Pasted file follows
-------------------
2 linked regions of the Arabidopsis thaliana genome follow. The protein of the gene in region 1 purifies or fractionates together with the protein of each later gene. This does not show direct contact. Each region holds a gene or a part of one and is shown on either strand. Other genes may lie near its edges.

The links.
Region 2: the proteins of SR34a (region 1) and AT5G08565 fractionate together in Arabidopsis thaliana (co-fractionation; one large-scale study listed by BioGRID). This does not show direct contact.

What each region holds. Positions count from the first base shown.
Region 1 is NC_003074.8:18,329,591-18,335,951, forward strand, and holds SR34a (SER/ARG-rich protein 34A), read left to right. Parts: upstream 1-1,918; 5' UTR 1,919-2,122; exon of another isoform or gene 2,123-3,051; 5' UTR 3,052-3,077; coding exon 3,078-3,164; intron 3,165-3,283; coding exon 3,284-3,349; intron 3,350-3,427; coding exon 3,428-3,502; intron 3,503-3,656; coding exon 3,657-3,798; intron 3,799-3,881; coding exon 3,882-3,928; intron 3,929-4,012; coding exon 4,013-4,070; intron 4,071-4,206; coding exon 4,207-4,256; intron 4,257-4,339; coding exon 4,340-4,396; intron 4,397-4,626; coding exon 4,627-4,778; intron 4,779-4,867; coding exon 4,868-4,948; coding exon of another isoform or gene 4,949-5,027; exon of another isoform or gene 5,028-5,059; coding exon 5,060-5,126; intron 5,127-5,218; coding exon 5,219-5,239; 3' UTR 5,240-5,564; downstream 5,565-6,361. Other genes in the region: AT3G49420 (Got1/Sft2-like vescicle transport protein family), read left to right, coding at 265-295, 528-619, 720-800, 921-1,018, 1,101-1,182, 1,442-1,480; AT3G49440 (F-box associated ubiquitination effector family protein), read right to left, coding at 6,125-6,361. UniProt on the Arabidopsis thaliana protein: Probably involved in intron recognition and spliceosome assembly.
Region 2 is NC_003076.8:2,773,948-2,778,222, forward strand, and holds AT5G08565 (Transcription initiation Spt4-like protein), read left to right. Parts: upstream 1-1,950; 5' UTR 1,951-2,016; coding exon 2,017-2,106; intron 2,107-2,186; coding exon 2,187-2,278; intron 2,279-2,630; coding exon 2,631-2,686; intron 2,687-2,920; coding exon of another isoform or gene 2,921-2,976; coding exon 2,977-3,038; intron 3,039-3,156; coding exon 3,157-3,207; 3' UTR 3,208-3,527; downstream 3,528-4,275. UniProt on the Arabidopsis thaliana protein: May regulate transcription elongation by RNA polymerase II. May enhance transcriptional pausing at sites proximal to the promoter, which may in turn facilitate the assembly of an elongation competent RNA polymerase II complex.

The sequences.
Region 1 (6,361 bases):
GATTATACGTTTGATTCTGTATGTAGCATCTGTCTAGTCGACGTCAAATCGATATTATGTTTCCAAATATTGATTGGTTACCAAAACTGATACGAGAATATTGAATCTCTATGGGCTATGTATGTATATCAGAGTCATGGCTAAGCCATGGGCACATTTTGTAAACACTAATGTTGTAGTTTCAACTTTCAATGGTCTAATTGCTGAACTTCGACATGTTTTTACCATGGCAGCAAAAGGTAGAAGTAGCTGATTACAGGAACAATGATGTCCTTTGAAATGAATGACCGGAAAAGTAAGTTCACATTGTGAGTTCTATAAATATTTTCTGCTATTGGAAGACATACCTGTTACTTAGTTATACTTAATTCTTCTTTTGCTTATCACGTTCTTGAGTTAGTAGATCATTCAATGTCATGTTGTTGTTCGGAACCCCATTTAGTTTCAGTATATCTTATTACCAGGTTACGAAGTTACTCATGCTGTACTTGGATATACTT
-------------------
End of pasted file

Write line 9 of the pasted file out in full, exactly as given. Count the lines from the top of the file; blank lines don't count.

GATTATACGTTTGATTCTGTATGTAGCATCTGTCTAGTCGACGTCAAATCGATATTATGTTTCCAAATATTGATTGGTTACCAAAACTGATACGAGAATATTGAATCTCTATGGGCTATGTATGTATATCAGAGTCATGGCTAAGCCATGGGCACATTTTGTAAACACTAATGTTGTAGTTTCAACTTTCAATGGTCTAATTGCTGAACTTCGACATGTTTTTACCATGGCAGCAAAAGGTAGAAGTAGCTGATTACAGGAACAATGATGTCCTTTGAAATGAATGACCGGAAAAGTAAGTTCACATTGTGAGTTCTATAAATATTTTCTGCTATTGGAAGACATACCTGTTACTTAGTTATACTTAATTCTTCTTTTGCTTATCACGTTCTTGAGTTAGTAGATCATTCAATGTCATGTTGTTGTTCGGAACCCCATTTAGTTTCAGTATATCTTATTACCAGGTTACGAAGTTACTCATGCTGTACTTGGATATACTT